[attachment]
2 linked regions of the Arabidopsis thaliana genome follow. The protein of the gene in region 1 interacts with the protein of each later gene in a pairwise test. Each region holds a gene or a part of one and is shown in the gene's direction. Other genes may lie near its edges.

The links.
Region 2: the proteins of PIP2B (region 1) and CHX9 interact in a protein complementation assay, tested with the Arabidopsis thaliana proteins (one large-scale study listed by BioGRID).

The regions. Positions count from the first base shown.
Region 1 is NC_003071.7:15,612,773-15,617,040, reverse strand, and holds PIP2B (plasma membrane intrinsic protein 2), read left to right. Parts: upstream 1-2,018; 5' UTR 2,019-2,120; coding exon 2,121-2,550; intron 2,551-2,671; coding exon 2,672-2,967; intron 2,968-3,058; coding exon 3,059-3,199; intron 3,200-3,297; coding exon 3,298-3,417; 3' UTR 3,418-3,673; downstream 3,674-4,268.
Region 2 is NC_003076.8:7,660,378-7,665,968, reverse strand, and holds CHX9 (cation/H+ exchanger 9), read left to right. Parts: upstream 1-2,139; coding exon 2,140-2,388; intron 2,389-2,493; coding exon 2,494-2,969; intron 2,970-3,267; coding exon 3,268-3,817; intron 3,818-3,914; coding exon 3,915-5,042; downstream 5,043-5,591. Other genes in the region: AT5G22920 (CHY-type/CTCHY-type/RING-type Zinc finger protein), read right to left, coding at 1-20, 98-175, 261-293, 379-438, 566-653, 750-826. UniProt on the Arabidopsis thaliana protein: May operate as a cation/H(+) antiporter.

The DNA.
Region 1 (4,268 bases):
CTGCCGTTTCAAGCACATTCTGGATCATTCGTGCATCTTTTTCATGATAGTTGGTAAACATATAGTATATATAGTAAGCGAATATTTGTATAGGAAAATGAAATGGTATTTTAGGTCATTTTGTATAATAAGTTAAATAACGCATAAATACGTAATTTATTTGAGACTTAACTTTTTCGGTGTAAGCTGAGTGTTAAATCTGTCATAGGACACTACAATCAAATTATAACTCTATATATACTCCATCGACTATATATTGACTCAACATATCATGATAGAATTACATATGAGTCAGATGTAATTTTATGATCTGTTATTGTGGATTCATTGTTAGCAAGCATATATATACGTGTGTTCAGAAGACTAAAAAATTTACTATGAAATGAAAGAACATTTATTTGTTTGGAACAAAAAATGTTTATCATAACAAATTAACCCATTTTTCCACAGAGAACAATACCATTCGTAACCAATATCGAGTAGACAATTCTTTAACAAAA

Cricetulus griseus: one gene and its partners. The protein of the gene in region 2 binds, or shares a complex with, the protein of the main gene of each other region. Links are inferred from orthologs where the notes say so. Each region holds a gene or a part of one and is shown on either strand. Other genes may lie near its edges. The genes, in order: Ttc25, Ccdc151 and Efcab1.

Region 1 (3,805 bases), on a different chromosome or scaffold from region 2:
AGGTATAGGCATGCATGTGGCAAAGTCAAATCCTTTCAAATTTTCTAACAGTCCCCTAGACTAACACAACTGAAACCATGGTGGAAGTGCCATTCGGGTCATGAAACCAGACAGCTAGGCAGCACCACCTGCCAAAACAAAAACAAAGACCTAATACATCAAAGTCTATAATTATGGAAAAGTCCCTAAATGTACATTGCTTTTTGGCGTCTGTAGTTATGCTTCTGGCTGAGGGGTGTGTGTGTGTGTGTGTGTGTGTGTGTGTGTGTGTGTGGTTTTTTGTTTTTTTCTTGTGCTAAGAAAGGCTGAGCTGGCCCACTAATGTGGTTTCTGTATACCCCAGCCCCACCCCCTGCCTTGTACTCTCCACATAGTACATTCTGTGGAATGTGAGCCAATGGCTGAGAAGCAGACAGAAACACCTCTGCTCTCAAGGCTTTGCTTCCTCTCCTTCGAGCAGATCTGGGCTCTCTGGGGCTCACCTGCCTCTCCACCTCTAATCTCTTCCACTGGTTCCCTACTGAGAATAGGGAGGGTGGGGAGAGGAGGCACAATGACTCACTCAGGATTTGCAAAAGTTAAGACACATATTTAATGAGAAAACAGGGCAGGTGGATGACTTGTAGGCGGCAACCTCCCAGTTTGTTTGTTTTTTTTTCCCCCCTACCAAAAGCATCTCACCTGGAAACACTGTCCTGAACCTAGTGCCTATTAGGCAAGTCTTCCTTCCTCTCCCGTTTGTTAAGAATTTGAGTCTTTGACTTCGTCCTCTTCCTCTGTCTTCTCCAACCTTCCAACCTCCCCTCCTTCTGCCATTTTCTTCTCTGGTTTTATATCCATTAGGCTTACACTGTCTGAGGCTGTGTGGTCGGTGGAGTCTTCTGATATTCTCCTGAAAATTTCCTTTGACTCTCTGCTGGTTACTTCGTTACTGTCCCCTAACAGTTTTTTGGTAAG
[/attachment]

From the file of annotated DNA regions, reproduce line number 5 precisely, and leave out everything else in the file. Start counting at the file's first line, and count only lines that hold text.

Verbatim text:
Region 1 is NC_003071.7:15,612,773-15,617,040, reverse strand, and holds PIP2B (plasma membrane intrinsic protein 2), read left to right. Parts: upstream 1-2,018; 5' UTR 2,019-2,120; coding exon 2,121-2,550; intron 2,551-2,671; coding exon 2,672-2,967; intron 2,968-3,058; coding exon 3,059-3,199; intron 3,200-3,297; coding exon 3,298-3,417; 3' UTR 3,418-3,673; downstream 3,674-4,268.